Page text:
The first four tracks could be classed as 'Progressive Metal' because the nice distorted guitar riffs form the backbone of the music. I love the guitar solos on this album. For example, 'Soul Society' has a fantastic quiet interlude which leads into some nice scale-dancing fingerwork. This is extremely uplifting and stirring music!

My favourite moment of the album is when Kahn chants the track 5 Interlude which moves seemlessly with piano work into 'Abandon' and his voice is heavenly here. It is just him singing with a piano and string accompaniment. Hardly traditional metal this is definitely showing the bands love of the grandeous and operatic. Then in comes the female voice as it builds to the crescendo.

There are some serious metal riffs on this album such as start of 'The Black Halo'. There are also some serious symphonic, operatic moments which makes for a amazing and unique mix.

I recommend this album to everyone that appreciates progressive, symphonic, gothic metal or contempory rock arrangements (I'm thinking of War of the Worlds) to give this a listen. I personally think that all open-minded music lovers should give this a listen. It is too unique to be stereotyped into a particular genre.
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1 of 1 people found the following review helpful
5.0 out of 5 stars Kamelot - The Black Halo, 19 May 2009
By 
Michael (Hastings, England.) - See all my reviews
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This review is from: The Black Halo (Audio CD)
I had been meaning to get The Black Halo for quite a long time and I finally ordered it the other day and I'm kicking myself for not getting it sooner. It's epic and powerful with layers of melody and aggressive riffs. Roy Khan has an amazing singing voice and this has two guest vocalists - Shagrath of Dimmu Borgir in March Of Mephisto and Simone Simons of Epica in The Haunting (Somewhere In Time). The three short interludes probably wouldn't be missed had they been left out but it all goes with the concept of the album. Catchy choruses, rich vocals and excellent musicianship makes this CD a winner.

Don't kick yourself.
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5.0 out of 5 stars ...metal vinyl mayhem..., 26 Mar 2009
By 
Mr. H "Mr H" (Embra) - See all my reviews
(TOP 1000 REVIEWER)    (VINE VOICE)   
This review is from: The Black Halo [VINYL] (Vinyl)
The latest installment of the SPV / Steamhammer 25th birthday celebrations, and it's more metal mayhem with this set.

UNLEASHED / KAMELOT vinyl reissues

UNLEASHED - Hammer Battalions

Unleashed have been pounding out Viking death metal for two decades now, so when this came out last year, I was amazed at the power, potency and malevolence that ran through songs like the anti-Christian tracts `The Greatest Of All Lies' and `Long Before Winters Call', and the metal call to arms of the title track.

Now, it sounds even better, as it appears on vinyl, although what I would have given for a full on 2LP release! Even so, the urge to lift my battle axe and start cleaving grows stronger with every play. A bona fide classic, replete with gatefold sleeve.

KAMELOT - The Black Halo

As delighted as I was to see "Ghost Opera" coming out on heavy duty vinyl, nothing could prepare me for the sheer, unadulterated pleasure of placing my needle in the groove, and having `March Of Mephisto' blaring from the speakers! It's the kind of thing that almost makes life worth living.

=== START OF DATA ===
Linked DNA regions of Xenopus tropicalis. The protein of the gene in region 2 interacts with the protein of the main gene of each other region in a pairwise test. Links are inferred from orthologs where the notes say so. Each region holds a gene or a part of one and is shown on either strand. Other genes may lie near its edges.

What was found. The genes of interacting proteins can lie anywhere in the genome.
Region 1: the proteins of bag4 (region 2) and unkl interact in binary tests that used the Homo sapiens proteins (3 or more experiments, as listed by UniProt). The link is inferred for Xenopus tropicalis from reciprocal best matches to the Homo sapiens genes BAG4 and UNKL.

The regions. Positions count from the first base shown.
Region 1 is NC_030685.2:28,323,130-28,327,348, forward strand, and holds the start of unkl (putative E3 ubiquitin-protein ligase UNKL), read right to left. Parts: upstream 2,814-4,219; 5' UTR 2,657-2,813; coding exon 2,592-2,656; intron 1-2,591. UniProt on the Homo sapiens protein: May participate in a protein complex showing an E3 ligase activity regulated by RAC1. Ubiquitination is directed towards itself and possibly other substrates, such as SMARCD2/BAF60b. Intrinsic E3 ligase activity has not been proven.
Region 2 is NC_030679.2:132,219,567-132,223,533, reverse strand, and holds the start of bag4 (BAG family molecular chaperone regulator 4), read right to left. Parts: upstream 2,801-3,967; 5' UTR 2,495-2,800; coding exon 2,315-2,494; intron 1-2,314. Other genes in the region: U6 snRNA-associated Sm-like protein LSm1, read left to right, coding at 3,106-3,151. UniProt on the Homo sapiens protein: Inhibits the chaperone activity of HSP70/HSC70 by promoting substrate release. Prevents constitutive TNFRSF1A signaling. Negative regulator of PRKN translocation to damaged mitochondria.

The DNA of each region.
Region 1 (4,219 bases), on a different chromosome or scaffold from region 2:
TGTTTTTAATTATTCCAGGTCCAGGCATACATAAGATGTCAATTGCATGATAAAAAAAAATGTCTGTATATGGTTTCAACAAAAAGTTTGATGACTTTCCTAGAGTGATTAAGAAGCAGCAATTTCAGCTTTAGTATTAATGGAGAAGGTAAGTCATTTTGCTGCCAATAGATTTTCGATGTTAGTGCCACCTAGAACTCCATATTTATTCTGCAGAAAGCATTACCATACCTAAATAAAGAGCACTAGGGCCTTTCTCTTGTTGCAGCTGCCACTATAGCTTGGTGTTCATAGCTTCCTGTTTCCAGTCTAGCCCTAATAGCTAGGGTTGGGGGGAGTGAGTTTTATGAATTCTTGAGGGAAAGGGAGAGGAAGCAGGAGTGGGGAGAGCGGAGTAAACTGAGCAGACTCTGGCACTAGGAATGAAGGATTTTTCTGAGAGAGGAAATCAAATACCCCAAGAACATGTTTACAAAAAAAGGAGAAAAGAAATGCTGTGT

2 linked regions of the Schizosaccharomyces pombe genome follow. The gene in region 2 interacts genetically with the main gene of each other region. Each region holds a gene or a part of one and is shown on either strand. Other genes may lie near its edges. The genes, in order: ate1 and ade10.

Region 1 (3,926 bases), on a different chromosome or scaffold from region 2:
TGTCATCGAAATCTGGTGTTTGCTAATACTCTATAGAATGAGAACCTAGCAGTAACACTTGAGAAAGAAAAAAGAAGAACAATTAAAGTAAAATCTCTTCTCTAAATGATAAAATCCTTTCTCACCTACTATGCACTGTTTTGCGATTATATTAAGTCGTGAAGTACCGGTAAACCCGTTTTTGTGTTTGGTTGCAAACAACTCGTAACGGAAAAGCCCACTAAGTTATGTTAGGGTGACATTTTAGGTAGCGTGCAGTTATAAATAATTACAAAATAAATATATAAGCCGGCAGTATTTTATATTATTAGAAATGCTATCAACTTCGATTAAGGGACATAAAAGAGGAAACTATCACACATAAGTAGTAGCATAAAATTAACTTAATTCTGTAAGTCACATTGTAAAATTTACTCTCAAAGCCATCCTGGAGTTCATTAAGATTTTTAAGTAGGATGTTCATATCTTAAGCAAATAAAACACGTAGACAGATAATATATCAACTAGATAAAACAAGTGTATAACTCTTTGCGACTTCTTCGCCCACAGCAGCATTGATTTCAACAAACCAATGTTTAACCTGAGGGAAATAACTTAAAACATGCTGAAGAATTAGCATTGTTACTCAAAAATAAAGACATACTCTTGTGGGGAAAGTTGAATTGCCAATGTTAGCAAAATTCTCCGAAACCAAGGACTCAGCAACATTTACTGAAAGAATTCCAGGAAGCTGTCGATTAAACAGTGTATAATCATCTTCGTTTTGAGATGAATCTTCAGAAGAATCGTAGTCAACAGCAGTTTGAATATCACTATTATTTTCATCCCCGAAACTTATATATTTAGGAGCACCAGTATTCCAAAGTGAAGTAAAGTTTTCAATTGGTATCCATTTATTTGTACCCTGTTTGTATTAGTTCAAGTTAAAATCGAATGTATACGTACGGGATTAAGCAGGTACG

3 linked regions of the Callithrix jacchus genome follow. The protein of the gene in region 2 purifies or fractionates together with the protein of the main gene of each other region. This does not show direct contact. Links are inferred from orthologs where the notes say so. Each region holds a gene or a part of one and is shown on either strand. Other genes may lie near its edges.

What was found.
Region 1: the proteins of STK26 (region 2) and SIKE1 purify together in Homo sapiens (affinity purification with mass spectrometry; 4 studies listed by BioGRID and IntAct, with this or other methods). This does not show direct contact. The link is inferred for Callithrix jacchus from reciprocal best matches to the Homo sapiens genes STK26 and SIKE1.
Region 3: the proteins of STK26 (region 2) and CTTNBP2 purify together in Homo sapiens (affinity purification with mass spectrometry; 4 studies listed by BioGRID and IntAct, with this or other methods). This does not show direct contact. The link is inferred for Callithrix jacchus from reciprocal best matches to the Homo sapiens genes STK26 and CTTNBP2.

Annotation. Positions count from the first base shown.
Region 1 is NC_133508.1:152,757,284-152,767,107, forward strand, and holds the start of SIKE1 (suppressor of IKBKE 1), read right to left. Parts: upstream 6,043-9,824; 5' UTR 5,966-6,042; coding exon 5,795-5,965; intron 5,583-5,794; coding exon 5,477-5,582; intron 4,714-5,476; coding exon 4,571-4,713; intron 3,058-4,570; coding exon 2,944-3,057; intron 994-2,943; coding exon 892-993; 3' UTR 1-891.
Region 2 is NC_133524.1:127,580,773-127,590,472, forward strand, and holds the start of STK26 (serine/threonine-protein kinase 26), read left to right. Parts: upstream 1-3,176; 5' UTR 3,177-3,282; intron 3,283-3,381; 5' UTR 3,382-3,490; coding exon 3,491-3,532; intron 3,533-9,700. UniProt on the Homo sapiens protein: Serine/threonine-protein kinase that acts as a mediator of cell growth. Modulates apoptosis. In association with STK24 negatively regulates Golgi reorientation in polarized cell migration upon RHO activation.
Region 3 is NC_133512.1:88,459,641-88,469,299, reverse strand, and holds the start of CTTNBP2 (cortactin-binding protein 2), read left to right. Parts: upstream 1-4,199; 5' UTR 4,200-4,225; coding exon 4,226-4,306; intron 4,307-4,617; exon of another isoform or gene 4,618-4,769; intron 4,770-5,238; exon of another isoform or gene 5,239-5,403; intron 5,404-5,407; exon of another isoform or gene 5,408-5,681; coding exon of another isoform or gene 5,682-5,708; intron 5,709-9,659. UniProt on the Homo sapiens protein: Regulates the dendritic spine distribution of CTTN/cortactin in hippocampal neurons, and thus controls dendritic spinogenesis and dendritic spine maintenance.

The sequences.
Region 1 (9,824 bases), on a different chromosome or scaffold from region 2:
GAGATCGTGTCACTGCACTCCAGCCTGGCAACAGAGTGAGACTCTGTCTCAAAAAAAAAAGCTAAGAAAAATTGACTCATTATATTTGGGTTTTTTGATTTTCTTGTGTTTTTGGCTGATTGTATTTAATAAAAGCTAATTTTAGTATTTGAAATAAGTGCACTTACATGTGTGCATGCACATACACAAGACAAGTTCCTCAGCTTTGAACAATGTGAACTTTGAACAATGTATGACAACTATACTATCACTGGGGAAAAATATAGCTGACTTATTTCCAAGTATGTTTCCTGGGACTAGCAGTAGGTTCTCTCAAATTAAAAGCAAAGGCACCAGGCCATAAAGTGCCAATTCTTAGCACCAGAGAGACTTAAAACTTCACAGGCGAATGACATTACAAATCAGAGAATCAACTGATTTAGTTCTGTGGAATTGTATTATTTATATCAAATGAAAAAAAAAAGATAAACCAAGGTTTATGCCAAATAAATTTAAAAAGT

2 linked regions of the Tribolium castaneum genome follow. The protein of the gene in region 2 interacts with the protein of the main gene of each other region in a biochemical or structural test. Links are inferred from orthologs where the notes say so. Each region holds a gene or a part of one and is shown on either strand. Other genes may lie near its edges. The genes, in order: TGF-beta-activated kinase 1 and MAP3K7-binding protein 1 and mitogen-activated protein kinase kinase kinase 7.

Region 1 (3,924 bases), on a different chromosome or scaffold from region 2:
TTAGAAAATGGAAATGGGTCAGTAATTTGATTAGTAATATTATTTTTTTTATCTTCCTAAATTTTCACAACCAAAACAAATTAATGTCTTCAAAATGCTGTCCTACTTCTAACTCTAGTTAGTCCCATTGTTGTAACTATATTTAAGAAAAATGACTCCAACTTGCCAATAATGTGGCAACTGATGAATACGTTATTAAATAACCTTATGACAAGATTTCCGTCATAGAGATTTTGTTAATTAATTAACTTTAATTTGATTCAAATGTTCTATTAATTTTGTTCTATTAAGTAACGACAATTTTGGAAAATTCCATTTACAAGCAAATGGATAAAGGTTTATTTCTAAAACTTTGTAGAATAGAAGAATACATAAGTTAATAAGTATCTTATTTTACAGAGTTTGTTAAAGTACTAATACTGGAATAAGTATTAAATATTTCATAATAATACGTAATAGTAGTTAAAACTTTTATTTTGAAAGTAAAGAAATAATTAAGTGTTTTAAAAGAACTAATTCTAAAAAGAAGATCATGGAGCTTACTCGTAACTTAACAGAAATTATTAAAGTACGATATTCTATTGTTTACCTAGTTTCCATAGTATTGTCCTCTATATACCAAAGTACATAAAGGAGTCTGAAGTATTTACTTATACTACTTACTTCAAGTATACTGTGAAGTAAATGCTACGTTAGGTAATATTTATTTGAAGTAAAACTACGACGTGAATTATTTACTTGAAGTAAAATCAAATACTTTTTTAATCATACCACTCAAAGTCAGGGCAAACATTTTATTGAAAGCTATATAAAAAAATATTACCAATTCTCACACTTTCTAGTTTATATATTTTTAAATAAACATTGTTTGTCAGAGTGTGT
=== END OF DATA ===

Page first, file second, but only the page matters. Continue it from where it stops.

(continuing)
This release is probably my favourite so far, as it's presented in 2LP fashion, with the glorious artwork spread across the gatefold an inner sleeves. It's a thing of utter beauty and I've spent almost as much time looking at it, as I have playing it.

Some of Kamelots best songs so far, are here, with the aforementioned `March', `Soul Society' and, of course, `Memento Mori' amongst the finest prog / power metal crossover tunes you are ever likely to hear. Based loosely on Goethe's "Faust", this is the kind of thing that metal was invented for.

Sadly, there is no number bigger than 5 on the ratings scale, but if there were a 6, this would get it. Absolutely awesome.
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6 of 7 people found the following review helpful
5.0 out of 5 stars One of the Best Progressive Metal Albums Ever...., 22 Jun 2006
By 
This review is from: The Black Halo (Audio CD)
I think the other reviewers have pretty much summed up the technical aspects of this album.

I bought this album when it came out, and it blew me away. I listened to it today after the first time and ages and it still hits the mark. The distortion levels, vocals, orchestration and dynamics are unbelievable. If you're tired of progressive metal bands not achieving their potential, or just looking for something new (and metaltastic) then I recommend giving this a whirl.
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1 of 1 people found the following review helpful
5.0 out of 5 stars A true classic from Kamelot, 30 July 2009
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This review is from: The Black Halo (Audio CD)
From start to finish you are truly entertained, and left wanting more ......
From March of Mephisto through to the final track Serenade
it's hard to find fault. Exceptional vocals, lyrics and complex
but catchy musical composition make this a must have album.
Buy it then sit back and enjoy!
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5.0 out of 5 stars This will hug your ears, 20 May 2009